If there was ever an example of fire protection lessons being ignored, loop holes in the code being exploited, warnings from fire officials going unheeded, the need and justification for sprinkler systems, politics prevailing over common sense -- this fire was it.
As before there were major advancements in the aftermath of this fire. Not only major labor law reforms and the advancement of Woman's Suffrage, but the seeds of the life safety code were planted; and for the first time in building history, we not only looked at the construction of the building as it related to fire safety, but now what we put inside those buildings. Codes written in blood went into the book.
One again fire deaths began to decline, and once again we developed a false sense of security and became complacent; we again stopped progressing, and simply existed in a stagnant state of denial as a false sense of security in the written code took hold.
So here is the new lesson to be learned on this 100th anniversary: codes are only part of the solution! Any comprehensive fire prevention program must also have an educational/training element. We could continue to develop the strictest of codes and we could enforce them all to the letter! We could build a building that is 100 percent fire resistant, install a sprinkler system, mount fire extinguishers every 75 feet, install exit signs with life time illumination above double exit doors that swing outward on every exterior wall, etc…yet if we have not taken the time to educate and train the building's occupants…what have we really accomplished?
Without education and training for the occupants: fire resistive walls will be breached, sprinkler systems will not be maintained, sprinkler heads obstructed and used to hang material, fire extinguishers will go unused or not used correctly or go un-serviced or be hidden due to their un-decorative appearance, exits will be locked and egress paths obstructed, business staff will not know how to react and panic will ensue…you get the picture?
While we could catch these violations during routine inspections, for those few departments that have the resources to do routines inspections and visit each building in their jurisdiction every year, we all know what happens once the inspector leaves the building…everything goes back to business as usual. While we may have enforced the code, we have not educated and that lack of education equates to ignorance which breeds indifference, and both are the cause of 99.9 percent of all unintentional fires.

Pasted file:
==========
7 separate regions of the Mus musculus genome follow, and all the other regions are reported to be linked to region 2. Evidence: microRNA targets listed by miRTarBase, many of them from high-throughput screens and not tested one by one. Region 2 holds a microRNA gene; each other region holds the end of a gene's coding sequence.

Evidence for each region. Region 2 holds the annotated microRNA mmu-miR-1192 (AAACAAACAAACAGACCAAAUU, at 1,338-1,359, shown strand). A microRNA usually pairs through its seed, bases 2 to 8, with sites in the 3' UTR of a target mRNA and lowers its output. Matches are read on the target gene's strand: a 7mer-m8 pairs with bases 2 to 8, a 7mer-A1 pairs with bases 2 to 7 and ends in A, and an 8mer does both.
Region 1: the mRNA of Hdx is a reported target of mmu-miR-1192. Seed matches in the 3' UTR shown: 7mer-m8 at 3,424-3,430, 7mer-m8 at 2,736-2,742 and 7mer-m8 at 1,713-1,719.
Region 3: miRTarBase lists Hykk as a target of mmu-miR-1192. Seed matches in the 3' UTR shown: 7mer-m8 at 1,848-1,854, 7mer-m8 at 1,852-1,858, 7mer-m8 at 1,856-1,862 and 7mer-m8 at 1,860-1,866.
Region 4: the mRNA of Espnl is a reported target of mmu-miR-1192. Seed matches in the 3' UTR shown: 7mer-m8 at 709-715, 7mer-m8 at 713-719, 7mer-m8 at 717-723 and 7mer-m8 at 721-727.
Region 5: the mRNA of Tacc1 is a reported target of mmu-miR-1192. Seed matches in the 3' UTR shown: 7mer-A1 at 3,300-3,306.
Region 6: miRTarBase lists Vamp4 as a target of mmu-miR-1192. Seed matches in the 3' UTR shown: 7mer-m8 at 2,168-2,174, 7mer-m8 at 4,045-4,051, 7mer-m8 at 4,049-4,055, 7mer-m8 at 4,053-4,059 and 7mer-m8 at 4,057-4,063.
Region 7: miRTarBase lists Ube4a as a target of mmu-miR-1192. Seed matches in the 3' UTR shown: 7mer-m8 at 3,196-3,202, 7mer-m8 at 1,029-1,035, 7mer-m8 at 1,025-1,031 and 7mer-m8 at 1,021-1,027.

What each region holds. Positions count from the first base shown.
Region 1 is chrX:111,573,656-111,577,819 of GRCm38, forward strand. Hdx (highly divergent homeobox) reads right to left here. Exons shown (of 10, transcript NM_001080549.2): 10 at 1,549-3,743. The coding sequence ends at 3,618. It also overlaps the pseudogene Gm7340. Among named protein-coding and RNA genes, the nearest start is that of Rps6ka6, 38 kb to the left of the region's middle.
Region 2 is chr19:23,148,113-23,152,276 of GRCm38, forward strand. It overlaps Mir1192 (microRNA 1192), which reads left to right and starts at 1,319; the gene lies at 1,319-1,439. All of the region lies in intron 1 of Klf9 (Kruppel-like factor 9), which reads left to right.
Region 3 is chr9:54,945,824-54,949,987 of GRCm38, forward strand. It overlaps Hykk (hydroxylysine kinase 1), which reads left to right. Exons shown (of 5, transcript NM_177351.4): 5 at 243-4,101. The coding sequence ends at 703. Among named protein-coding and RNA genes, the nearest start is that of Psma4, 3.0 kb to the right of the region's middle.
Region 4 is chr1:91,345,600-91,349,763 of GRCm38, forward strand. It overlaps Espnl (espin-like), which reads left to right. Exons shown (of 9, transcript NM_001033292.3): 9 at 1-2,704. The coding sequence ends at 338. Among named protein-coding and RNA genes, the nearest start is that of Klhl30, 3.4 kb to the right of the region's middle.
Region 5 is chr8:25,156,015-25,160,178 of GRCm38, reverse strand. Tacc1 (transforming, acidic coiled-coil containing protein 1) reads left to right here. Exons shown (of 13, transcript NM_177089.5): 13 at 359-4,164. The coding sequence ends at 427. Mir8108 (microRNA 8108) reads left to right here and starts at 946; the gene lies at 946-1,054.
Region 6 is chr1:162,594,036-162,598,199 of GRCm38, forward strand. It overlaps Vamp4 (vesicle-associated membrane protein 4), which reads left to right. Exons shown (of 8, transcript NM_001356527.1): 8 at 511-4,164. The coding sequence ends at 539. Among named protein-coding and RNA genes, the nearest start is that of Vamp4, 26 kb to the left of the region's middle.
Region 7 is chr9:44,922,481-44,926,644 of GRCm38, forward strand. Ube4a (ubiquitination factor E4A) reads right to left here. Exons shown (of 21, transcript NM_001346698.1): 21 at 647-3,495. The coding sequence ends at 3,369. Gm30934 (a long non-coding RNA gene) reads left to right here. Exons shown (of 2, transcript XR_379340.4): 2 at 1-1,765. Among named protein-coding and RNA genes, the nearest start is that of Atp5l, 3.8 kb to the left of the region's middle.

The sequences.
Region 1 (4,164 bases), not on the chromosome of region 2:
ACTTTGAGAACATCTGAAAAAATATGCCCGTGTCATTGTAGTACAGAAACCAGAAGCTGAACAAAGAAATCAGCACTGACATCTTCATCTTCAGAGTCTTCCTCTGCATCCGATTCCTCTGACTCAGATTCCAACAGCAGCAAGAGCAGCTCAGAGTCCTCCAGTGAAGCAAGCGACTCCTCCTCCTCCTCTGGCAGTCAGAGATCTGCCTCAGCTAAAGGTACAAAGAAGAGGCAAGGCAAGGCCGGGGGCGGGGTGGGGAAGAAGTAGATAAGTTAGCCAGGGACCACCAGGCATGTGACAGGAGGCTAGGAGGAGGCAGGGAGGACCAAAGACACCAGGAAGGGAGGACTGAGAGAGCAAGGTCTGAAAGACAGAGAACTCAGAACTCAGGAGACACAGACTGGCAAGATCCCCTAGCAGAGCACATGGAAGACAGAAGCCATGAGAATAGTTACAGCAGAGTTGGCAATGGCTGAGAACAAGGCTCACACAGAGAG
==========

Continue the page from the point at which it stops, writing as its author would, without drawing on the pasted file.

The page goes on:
If you are a student of fire in the fire service, and anyone calling themselves a professional in any endeavor should always continue to be a student and continue to study and learn, and you study fires and fire deaths, the lesson to be taught is that we cannot rely on codes alone to solve our fire problem. A true prevention program has a codes element and an education/training element.
Anniversaries in the fire service offer us an opportunity to do such study, and on this tragic anniversary there is much we need to learn to prevent it from occurring again; as professionals in the fire service profession, we owe that to the victims, to their families, to potential future victims, and to our fellow firefighters who will risk their lives at these fires. We have a moral conviction to do everything and anything we can that will lead to saving a protecting, and we need to start learning.
DANIEL BYRNE, a Firehouse.com Contributing Editor, is a firefighter/paramedic, with the Burton Fire District in Burton, SC. A 20-year veteran of the emergency services, he holds both an associate and bachelors degree in fire science, is a National Fire Academy Alumni, and a veteran of the Desert Shield/Storm war with the U.S. Marine Corps. Daniel is the recipient of local and state awards for public educations and relations. Daniel is moderator of the Fire Prevention and Life Safety forums on Firehouse and has been guest on two Firehouse.com podcasts: 2010 Fire and Life Safety Roundtable and Developing and Adapting Successful Fire Prevention Applications. View all of Daniel's magazine and online articles here. You can reach Daniel by e-mail at email@example.com.